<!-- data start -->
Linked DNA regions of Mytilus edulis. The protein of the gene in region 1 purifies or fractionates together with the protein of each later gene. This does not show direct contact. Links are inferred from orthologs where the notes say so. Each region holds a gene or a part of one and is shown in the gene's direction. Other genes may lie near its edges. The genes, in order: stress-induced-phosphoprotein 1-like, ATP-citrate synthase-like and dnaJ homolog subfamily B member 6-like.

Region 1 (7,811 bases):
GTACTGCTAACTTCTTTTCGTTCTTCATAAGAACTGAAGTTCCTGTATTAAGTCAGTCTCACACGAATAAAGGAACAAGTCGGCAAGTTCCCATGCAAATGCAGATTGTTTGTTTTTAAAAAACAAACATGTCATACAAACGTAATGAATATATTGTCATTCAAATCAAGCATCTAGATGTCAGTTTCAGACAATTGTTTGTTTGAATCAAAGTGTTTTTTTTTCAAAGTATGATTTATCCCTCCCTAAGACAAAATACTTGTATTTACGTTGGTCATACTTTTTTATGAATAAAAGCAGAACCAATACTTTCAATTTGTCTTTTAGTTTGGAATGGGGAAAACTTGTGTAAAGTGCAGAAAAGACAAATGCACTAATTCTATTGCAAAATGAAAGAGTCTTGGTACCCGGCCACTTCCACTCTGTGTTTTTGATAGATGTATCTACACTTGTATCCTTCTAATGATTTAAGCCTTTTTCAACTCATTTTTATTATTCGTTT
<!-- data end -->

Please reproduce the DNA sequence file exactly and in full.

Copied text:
Linked DNA regions of Mytilus edulis. The protein of the gene in region 1 purifies or fractionates together with the protein of each later gene. This does not show direct contact. Links are inferred from orthologs where the notes say so. Each region holds a gene or a part of one and is shown in the gene's direction. Other genes may lie near its edges. The genes, in order: stress-induced-phosphoprotein 1-like, ATP-citrate synthase-like and dnaJ homolog subfamily B member 6-like.

Region 1 (7,811 bases):
GTACTGCTAACTTCTTTTCGTTCTTCATAAGAACTGAAGTTCCTGTATTAAGTCAGTCTCACACGAATAAAGGAACAAGTCGGCAAGTTCCCATGCAAATGCAGATTGTTTGTTTTTAAAAAACAAACATGTCATACAAACGTAATGAATATATTGTCATTCAAATCAAGCATCTAGATGTCAGTTTCAGACAATTGTTTGTTTGAATCAAAGTGTTTTTTTTTCAAAGTATGATTTATCCCTCCCTAAGACAAAATACTTGTATTTACGTTGGTCATACTTTTTTATGAATAAAAGCAGAACCAATACTTTCAATTTGTCTTTTAGTTTGGAATGGGGAAAACTTGTGTAAAGTGCAGAAAAGACAAATGCACTAATTCTATTGCAAAATGAAAGAGTCTTGGTACCCGGCCACTTCCACTCTGTGTTTTTGATAGATGTATCTACACTTGTATCCTTCTAATGATTTAAGCCTTTTTCAACTCATTTTTATTATTCGTTT